I’m always looking for new dessert recipes to try. While Rice Pudding is not a new dessert recipe, this one has a twist. Eggnog. That’s right. Eggnog Rice Pudding. This might just be the perfect dessert to serve during the Christmas holiday season. So, if you like traditional rice pudding and you like eggnog, this eggnog dessert recipe is a must try!Rice pudding is traditionally made with water or milk and ingredients such as raisins and cinnamon. Different variations are used depending on whether you’re serving this dish as a dinner or a dessert. When serving as a dessert, it is common to add a sweetener, such as sugar. Some variation of rice pudding is found in almost every area of the world, although recipes vary greatly even within a single country. While rice pudding is usually made with white rice, it can also be made with basmati, jasmine or even brown rice. For milk, you can use whole, coconut or cream. Spices usually include nutmeg, cinnamon, or ginger, and your sweetener can be sugar, brown sugar, honey, syrup or an artificial variety. In the United States and Canada, most traditional recipes come from European immigrants.
This rice pudding recipe is fairly traditional, except for the addition of eggnog, which makes it a great festive or seasonal dessert recipe. For this rice pudding recipe, you will need long grain rice (white – but you can substitute), water, sugar (or sugar substitute), milk, egg, raisins, vanilla and cinnamon and nutmeg, as well as eggnog (International Delight Nog is delicious, by the way!).
Eggnog, or ‘egg milk punch’ is a chilled and sweetened, dairy-based beverage made with milk or cream, sugar, and whipped eggs (which give it a frothy texture). When making eggnog, many people add spirits such as brandy, bourbon or rum and finish it with a sprinkling of cinnamon or nutmeg for garnish. Traditionally eggnog is consumed in the United States and Canada through the Christmas season and is often added as a flavoring to food and drink (such as coffee). The origins of this delicious beverage are debated, but it is commonly believed to have originated in East Anglia, England (another popular belief is that it was developed from posset, a medieval European beverage). If you’ve ever wondered where the ‘nog’ stems from, a noggin is a small, carved, wooden mug used to serve beverages (typically alcohol). In England, the drink was popular mainly with aristocracy due to the expense of some of the ingredients. Sometime during the 18th century the drink crossed the Atlantic Ocean to the British colonies and has been a popular Christmas drink ever since.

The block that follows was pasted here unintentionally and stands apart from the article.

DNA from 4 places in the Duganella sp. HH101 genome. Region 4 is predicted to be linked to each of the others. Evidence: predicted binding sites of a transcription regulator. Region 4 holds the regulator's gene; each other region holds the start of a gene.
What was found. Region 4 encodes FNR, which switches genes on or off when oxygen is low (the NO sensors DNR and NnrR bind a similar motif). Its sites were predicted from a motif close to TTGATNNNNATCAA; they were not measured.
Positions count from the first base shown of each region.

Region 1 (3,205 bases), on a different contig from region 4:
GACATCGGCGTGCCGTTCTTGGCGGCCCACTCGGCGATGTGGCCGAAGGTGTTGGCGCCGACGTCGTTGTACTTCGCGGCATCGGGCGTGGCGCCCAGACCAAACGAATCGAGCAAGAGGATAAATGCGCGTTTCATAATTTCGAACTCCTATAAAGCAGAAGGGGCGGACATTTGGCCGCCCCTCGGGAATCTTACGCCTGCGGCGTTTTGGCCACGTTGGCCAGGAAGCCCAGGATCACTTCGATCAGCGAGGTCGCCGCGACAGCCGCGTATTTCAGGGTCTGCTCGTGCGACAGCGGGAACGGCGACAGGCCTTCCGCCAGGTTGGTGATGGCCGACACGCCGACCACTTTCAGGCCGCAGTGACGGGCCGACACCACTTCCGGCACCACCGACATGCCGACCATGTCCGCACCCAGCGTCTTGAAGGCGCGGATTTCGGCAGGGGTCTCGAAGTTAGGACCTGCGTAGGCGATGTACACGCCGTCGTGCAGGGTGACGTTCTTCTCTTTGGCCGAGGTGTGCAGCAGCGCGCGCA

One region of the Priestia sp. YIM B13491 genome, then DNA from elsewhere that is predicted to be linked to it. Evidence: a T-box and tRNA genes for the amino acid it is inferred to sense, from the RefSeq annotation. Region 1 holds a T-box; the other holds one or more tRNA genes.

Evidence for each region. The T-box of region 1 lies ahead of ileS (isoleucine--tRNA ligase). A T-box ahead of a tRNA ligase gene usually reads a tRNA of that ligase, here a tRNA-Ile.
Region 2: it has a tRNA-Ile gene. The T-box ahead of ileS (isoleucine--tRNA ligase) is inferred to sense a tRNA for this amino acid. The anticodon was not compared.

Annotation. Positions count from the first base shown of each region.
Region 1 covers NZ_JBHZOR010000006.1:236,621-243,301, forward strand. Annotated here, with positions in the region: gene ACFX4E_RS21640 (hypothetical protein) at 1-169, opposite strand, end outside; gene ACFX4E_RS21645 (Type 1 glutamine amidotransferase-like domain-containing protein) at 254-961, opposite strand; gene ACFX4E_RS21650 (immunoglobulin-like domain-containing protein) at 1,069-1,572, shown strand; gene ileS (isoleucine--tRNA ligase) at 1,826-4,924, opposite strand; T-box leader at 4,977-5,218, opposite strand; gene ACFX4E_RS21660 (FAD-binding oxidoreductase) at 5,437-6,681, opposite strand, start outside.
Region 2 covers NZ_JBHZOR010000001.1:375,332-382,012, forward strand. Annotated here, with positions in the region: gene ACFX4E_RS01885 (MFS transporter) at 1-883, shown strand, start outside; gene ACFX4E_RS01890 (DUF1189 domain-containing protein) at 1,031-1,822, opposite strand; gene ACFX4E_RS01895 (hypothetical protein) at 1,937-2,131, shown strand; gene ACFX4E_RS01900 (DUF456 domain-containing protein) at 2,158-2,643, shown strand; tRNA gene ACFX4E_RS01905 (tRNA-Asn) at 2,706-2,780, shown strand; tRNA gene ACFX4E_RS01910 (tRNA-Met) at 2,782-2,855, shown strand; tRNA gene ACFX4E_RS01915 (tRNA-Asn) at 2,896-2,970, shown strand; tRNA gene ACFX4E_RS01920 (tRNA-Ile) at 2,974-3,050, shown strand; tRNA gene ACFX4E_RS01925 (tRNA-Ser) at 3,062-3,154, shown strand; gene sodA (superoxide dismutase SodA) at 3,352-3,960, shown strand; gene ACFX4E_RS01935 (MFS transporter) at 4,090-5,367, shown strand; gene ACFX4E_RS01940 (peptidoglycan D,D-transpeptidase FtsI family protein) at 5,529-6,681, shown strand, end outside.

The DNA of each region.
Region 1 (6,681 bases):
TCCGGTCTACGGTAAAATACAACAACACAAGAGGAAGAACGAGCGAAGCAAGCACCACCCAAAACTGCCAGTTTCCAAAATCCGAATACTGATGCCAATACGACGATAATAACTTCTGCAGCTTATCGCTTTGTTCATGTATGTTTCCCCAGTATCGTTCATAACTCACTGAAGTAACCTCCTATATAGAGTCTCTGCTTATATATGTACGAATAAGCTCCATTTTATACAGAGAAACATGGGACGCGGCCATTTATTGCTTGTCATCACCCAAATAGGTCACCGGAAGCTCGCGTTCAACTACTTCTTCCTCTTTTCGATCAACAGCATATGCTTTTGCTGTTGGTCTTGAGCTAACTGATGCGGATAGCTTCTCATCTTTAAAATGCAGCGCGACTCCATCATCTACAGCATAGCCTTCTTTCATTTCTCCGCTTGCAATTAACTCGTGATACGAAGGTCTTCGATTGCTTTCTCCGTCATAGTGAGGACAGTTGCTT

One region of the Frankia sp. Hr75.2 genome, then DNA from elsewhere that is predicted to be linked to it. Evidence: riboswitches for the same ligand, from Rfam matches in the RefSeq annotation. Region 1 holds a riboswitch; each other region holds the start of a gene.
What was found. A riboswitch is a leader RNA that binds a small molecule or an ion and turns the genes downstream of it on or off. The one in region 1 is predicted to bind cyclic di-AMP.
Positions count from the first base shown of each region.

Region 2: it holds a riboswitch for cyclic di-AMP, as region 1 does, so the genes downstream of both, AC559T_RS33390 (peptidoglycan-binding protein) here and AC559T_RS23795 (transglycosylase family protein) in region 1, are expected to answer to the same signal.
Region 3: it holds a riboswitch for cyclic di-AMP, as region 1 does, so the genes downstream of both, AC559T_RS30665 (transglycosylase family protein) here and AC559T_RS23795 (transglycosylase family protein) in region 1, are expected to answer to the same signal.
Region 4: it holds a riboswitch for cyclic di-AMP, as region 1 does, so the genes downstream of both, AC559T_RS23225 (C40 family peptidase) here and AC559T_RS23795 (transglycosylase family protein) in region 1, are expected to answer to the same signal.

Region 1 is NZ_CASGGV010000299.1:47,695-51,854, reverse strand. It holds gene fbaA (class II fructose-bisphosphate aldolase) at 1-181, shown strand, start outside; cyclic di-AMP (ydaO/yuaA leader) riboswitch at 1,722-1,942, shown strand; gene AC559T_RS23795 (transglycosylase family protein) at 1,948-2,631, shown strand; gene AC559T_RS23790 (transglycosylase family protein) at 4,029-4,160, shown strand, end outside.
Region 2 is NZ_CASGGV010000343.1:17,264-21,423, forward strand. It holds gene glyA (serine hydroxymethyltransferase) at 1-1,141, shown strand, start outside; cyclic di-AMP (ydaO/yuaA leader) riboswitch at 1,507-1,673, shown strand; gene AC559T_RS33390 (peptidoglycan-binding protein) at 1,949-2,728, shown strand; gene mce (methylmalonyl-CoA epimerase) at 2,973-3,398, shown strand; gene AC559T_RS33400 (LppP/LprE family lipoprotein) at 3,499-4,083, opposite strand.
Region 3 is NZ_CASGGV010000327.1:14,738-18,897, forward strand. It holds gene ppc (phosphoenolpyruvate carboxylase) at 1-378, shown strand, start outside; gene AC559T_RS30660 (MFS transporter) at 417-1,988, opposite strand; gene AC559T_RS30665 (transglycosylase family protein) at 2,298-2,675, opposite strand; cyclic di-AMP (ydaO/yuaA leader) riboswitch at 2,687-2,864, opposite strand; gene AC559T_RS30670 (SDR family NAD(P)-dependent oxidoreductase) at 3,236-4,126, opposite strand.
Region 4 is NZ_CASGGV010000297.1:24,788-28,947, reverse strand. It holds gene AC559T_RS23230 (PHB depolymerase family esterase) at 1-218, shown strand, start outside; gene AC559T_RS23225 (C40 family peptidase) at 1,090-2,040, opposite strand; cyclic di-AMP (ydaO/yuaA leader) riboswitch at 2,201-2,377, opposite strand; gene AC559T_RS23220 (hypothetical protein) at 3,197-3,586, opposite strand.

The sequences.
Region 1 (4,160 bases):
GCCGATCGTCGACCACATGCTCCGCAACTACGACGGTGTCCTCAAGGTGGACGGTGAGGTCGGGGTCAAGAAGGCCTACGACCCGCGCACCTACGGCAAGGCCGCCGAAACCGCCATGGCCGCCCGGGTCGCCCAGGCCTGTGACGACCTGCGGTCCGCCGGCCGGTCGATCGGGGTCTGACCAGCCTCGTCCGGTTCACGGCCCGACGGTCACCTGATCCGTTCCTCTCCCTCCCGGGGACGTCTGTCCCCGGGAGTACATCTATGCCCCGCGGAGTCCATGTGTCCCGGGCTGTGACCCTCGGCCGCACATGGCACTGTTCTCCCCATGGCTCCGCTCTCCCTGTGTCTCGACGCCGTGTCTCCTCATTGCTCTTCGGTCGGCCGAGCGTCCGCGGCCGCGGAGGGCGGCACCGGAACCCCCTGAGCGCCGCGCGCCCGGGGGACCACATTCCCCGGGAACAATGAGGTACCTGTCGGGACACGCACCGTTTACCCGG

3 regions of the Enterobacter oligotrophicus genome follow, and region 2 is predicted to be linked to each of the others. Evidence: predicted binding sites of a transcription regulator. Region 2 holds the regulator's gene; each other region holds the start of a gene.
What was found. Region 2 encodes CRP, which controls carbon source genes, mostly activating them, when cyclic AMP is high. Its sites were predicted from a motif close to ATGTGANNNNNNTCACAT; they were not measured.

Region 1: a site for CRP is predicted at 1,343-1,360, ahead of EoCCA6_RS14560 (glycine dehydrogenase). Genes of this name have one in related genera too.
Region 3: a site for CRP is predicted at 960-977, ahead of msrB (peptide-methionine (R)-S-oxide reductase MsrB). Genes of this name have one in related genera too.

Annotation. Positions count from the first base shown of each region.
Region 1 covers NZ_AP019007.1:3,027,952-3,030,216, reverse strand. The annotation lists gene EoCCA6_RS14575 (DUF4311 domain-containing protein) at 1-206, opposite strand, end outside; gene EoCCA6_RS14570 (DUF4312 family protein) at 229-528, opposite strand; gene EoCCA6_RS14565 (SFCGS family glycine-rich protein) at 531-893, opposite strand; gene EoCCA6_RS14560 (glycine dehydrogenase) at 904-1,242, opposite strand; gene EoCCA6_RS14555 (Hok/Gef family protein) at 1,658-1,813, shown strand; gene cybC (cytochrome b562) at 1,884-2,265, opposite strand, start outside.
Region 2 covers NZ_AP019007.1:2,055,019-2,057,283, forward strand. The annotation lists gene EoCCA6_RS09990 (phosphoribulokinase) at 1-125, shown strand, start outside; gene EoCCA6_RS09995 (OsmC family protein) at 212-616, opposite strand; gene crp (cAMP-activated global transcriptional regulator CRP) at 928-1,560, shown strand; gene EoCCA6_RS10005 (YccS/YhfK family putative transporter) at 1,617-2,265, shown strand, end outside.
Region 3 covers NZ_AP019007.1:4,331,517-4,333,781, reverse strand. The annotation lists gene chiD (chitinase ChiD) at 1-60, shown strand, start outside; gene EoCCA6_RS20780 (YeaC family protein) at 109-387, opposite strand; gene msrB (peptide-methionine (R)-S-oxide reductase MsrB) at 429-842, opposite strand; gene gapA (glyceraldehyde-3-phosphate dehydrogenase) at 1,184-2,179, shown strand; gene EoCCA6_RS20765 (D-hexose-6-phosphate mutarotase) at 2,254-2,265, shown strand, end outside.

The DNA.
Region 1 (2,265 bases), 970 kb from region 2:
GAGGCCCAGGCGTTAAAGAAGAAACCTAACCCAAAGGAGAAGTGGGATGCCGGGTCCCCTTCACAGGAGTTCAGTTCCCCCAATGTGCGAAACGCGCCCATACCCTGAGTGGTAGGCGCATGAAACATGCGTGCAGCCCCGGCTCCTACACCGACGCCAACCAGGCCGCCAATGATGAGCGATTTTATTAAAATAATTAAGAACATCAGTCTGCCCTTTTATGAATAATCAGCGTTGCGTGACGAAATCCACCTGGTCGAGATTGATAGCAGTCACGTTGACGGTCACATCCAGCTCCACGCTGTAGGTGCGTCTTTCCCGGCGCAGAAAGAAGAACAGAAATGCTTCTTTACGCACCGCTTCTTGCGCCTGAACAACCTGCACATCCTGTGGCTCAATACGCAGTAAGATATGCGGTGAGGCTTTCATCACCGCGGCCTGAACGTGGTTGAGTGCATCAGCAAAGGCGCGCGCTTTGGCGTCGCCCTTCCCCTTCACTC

For this eggnog dessert recipe, you first need to boil the rice until very tender (I sometimes overcook mine a little, so that it has a very soft texture). In a separate saucepan, measure out your cooked rice and add it along with the eggnog, sugar and salt, frequently stirring until the mixture becomes thick and creamy. Last to be added are the milk, beaten egg and raisins. Again, stir frequently (this is important because the egg will cook within the mixture and you definitely don’t want rice pudding with scrambled eggs!). To serve, add a sprinkling of cinnamon and nutmeg (which this dessert recipe calls for it to be served warm, I also like to eat it cold, but either way it is delicious!). And there you have it. A simple, traditional dessert recipe with a holiday twist. This couldn’t taste any yummier.